Name: Nicola Packer

Lives: Hampshire

Diagnosis: Barrett's oesophagus then oesophageal cancer 30 years later.

Firstly, thank you for the opportunity to share my story with you and I hope this helps provide some perspective on life with a long term health concern.

By way of a back fill, my name is Nicola Packer and I am a 55 year old mother of two – so far so normal!

Some 30 years ago I was diagnosed with Barrett's Oesophagus, Reflux oesophagitis and a Hiatus Hernia.  This diagnosis was reached after many years of extreme heartburn and reflux. 

I was put on Omeprazole and Gaviscon which increased slowly in volume and strength over the intervening years.  In truth I don’t know whether I was young and therefore invincible, didn’t ask the right questions, or whether there simply wasn’t the information out there but I did not particularly change my lifestyle or worry excessively.  Eating spicy food late was never an option for me and I found “sticky’ foods |(bread, pasta, pastry) irritated my reflux so I ate less of them but never avoided them.  Symptoms carried on pretty much this way for many years, my pregnancies had a negative effect on my ability to control my reflux but, again, I did not radically overhaul my lifestyle.  

Approximately 6 years ago, during one of my routine endoscopes, it was noted that the Barrett's affected section of my oesophagus had changed and it was classed as low grade dysplasia.  I was told not to worry but this is a pre-cancerous condition and it was not a given that it would progress to this.  Endoscopes were stepped up to twice yearly (from once every two years) and we continued in this rhythm for the next 4 years – until it was decided as there was “no change” we would reduce them back to annually.  Again, no massive concern from my end, and I carried on as I always had done.  If I was desperate for that piece of cake I knew there would be a trade off later on in terms of reflux and heartburn.

This all changed at the beginning of 2021 when I went in for a belated endoscope (delayed due to the pandemic) and reported that I was having a few “choking fits”, I coughed a lot and was feeling lethargic, sick and generally a little under the weather.  I reported for my endoscope at 8am and by 10am was told I had a tumour in my oesophagus which was highly likely to be malignant and I would need treatment as soon as possible.  

Fast forward two years to now and I am cancer free – having had daily radiotherapy for 6 weeks, weekly chemo for 6 weeks and a full Ivor Lewis to remove my oesophagus to fashion a new one from my stomach – a massive operation which took nearly 8 hours.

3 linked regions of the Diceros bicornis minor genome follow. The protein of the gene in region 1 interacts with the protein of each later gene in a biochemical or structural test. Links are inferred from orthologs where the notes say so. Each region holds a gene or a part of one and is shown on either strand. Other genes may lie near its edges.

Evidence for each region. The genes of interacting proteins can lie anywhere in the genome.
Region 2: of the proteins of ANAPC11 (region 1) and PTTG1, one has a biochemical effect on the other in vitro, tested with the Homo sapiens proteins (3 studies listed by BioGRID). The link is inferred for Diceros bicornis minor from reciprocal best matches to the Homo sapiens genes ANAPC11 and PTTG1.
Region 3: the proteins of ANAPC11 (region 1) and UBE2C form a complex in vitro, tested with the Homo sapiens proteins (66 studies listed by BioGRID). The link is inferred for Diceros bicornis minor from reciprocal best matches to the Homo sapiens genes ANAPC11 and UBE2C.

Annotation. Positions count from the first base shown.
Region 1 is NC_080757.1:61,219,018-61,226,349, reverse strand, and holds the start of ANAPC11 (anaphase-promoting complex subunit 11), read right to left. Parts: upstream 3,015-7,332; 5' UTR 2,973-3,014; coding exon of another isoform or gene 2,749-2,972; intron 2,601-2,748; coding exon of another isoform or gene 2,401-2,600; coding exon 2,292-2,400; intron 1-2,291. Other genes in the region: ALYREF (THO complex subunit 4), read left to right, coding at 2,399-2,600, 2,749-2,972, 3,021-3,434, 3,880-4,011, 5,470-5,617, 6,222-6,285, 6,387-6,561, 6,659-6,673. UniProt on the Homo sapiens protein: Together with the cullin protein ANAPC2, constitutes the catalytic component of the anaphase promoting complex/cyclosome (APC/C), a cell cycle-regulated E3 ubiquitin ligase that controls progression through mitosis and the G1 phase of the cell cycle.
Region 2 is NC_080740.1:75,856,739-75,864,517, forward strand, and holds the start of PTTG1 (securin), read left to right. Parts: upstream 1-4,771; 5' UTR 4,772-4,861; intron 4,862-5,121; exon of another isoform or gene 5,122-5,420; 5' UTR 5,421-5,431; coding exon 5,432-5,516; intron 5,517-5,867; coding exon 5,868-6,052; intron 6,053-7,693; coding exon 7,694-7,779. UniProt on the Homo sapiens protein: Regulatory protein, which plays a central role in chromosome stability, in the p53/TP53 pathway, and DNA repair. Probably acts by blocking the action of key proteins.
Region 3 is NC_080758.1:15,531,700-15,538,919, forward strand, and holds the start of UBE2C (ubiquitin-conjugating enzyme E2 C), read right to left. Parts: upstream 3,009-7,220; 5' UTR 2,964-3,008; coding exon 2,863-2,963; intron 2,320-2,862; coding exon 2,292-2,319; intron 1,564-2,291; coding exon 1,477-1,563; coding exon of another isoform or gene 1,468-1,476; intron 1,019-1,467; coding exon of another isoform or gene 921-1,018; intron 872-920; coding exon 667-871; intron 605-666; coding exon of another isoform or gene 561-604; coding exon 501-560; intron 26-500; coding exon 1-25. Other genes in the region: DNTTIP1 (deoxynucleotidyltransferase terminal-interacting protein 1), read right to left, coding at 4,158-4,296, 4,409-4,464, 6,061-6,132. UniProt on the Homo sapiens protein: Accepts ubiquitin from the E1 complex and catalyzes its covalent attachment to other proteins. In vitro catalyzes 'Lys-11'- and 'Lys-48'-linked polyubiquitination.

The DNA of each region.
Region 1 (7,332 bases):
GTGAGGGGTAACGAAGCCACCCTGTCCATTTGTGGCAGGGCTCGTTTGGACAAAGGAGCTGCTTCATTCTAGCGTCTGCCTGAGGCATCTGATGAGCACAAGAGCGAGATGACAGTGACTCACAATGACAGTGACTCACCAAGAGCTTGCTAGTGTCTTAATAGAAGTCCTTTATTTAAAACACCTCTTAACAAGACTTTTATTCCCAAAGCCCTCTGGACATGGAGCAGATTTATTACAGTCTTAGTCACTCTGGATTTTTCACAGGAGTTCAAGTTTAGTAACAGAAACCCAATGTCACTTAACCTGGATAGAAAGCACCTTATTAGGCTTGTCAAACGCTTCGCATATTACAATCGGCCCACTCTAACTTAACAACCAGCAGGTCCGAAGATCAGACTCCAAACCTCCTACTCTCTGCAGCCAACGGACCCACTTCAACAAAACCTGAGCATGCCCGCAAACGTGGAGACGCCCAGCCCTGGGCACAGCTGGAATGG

If I could re-live those early years I would definitely proceed in a less cavalier way.  I would be far more strict on my food intake – eating many more wholegrains and much less processed food, eating little and often and paying more attention to how different foods affected me.  I would have regulated my weight far more closely to reduce the strain.  Simply put I would not have accepted this as “my lot”.

I do not want to concern anyone reading this that my outcome of a cancer diagnosis is inevitable and I do not believe that if I had behaved radically different I wouldn’t have got cancer, but I would urge each and everyone to talk to their health care professionals and please do take the very best care of yourself.  There is so much information available for this condition (please be wary of your source – Dr Google is not the answer), there is a strong and flourishing network of support groups where you can get information readily – both for yourself and for anyone who is supporting you and in these groups you will find like-minded people who can share real life experiences and hints and tips.  I learnt, for instance, that papaya is great at controlling heart burn (I cannot explain the science behind it but it just works!).

Persistent heartburn is not just the price to be paid for a late curry, please note your symptoms and present them to your GP and get help.  It may be surprising to hear this, but I consider myself one of the lucky ones – I was already on the “radar” as it were so I was diagnosed at a relatively early stage.  We all know that prevention is better than cure, but we also know that our best chances of survival are early diagnosis and treatment.

With the benefit of hindsight and having got age (and perhaps a little wisdom?) on my side I think I have a duty to raise awareness and help ensure those who follow on from me are equipped with the knowledge to make good informed decisions and not ignore your unpleasant side effects as part and parcel of life.

Pictured above is Nicola's husband Jeremy and their children, Lulu and Freddie. 

Association with HCUK:

Nicola was operated on by Professor Tim Underwood, Surgeon and HCUK Clinical Trustee, and his team at Southampton General Hospital.  Nicola attended and presented at the iCAN event in 2022 with Tim and our Operations Manager Fiona.  This event was mainly attended by Pharmaceutical companies and the purpose was to raise awareness of oesophageal cancer and the impact the disease has on patients.   Nicola is also a member of the Barrett's, Stomach and Oesophageal Cancer Support group (BSOCS) and has shared her journey with the group previously.